When people talk about tantra today, they're not normally talking about the tantric religion or the history of the tantric tradition. They're talking about sex. Weird, vibrating, hour-long-orgasms-without-ever-touching sex. Bodies bent into positions humans shouldn't even be able to get into sex. But tantra is actually an entire tradition found in some Indian religions - and the history of tanra is fascinating, if a bit confusing.
In fact, Buddhism and Hinduism both have had strong associations with tantra. But the more you look at tantric tradition facts, the more you see it's a complex, unwieldy, and almost undefinable tradition that goes back hundreds and hundreds of years. There's astrology; there's yoga; there's imagining yourself as deity - it's a belief system, which, in its way, encompasses everything a strong belief system should. And yes, there's some pretty weird sex stuff - in some sects, anyway. So you won't be disappointed.
At the most basic level, when someone asks "What is tantra?", you're going to find it difficult to get a straight answer. In around 1,000 CE, the tantrik scholar and guru Rāma Kaṇṭha defined it as:
"a divinely revealed body of teachings, explaining what is necessary and what is a hindrance in the practice of the worship of the Divine; and also describing the specialized initiation and purification ceremonies that are the necessary prerequisites of Tantrik practice. These teachings are given to those qualified to pursue both the higher and lower aims of human existence."
Others point out the etymology to explore the definition, explaining:
"The word 'tantra' is derived from the combination of two words 'tattva' and 'mantra'. 'Tattva' means the science of cosmic principles, while 'mantra' refers to the science of mystic sound and vibrations. Tantra therefore is the application of cosmic sciences with a view to attain spiritual ascendancy."
So perhaps it's unsurprising that the shorthand for tantra is basically living at one with the divine or, alternatively, finding a route to divinity in life. There are hundred of teachings, spanning centuries and different religions, and sometimes "tantras" are also used to refer to some of the scriptures that the teachings come from. So the term refers to both the tradition and, in some cases, the physical teachings.
Ok, so you really can't talk about tantra without bringing up the sex issue. Is it about sex? Does it give you 10-hour orgasms?
Historically, there existed a strain of tantra called the left-handed (vāmācāra) tantric traditions, which were associated with violence and sex. The Vidyāpīṭha tantras and the later Kuala tradition, for example, were specifically centered around violence and sex. The idea was to break the practitioner free from convention.
Although these weren't the only strains that celebrated sex and violence, there were five particular markers of these traditions:
"1. Erotic ritual with a female companion" (AKA the sexual stuff that many people nowadays associate with tantra)
"2. Sanguinary practices for the propitiation of the fierce gods Mahābhairava/Bhairava and Cāmuṇḍā," (or, bloodletting and blood sacrifices made in order to keep the gods appeased and happy)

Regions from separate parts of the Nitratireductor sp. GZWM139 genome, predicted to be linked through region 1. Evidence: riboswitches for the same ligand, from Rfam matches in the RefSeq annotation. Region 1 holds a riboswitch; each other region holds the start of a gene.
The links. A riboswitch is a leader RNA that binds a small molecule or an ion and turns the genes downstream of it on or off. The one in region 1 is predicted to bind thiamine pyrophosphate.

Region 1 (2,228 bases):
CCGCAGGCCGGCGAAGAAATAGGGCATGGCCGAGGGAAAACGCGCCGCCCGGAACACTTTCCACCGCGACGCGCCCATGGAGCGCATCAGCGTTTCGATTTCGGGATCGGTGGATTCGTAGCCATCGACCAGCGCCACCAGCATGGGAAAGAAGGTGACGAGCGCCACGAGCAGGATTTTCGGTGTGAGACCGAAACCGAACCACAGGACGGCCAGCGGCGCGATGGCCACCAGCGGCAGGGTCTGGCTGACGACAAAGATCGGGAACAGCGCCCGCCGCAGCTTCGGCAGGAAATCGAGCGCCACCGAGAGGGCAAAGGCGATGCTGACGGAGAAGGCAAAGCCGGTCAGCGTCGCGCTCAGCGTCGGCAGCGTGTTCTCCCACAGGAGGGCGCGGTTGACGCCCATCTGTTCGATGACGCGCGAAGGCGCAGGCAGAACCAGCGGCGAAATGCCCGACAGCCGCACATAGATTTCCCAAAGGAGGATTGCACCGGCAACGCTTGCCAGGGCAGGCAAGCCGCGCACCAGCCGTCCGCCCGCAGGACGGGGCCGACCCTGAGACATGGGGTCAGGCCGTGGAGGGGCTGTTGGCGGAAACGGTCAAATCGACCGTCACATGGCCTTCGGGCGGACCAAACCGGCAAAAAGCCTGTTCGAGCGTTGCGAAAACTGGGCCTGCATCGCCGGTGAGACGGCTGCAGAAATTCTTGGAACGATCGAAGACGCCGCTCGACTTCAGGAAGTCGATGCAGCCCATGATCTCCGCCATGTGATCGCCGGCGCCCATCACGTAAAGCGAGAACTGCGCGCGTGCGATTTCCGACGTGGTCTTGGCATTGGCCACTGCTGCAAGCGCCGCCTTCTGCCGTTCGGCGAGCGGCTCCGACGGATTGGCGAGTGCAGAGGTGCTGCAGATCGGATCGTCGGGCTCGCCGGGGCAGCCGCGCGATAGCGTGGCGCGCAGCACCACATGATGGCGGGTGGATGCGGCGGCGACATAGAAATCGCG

"3. The notion that supernatural powers may be attained through the extraction by yogic means of the vital essences of living beings," (in other words, the idea that yoga practice could create oneness with other living beings)
"4. Initiation through the consumption of consecrated liquor," (i.e. drinking particular liquors to get closer to the gods and other living beings)
"5. The centrality of states of possession," (the idea that the consciousness of the gods can enter a tantra practitioner's consciousness)
Sounds pretty brutal. And this notion is much of what the modern concept of tantra has been reduced to. Not only in the West - even today in India, the word tantra “is frequently used to conjure notions of effective black magic, illicit sexuality, and immoral behavior."
Although there were sexual rituals in some sects of historic tantra, they aren't really the way most people think of tantric sex now.
Why was sex a part of tantra in the first place? Well, tantric believers are certainly not the first - or the last - group to think that an orgasm produces a state of enlightenment, a touch of divinity. But this was only practiced by some sects. What can be seen in the West today is 'neotantra' or 'California tantra,' which involves breath control and self-discipline, but it's usually more about bonding with your partner and delayed (and intensified) orgasms than achieving any enlightenment or religious bliss.
Many threads of tantra have a strong emphasis on a relationship to a guru, or spiritual teacher. In fact, the importance of this is laid out in The Fifty Stanzas on the Guru (Gurupañcāśikā). But this is another area of tantra that is often used to showcase the sexual nature of the practice, albeit not necessarily correctly.
Tantric guru Sadhguru explain: "The Guru-shishya relationship is to deliver the shishya to a higher dimension of consciousness, not trap one into the compulsive nature of sexuality. Above all, this sacred relationship is definitely orgasmic, but not sexual. I am talking about upgrading your technology. You don’t have to huff and puff to get into an orgasmic state. If you sit with your eyes closed, you can drip with orgasms in every cell of your body. Those who have failed to achieve an orgasmic state of existence will associate an ecstatic state with sexuality because that’s probably the highest level of experience they have known."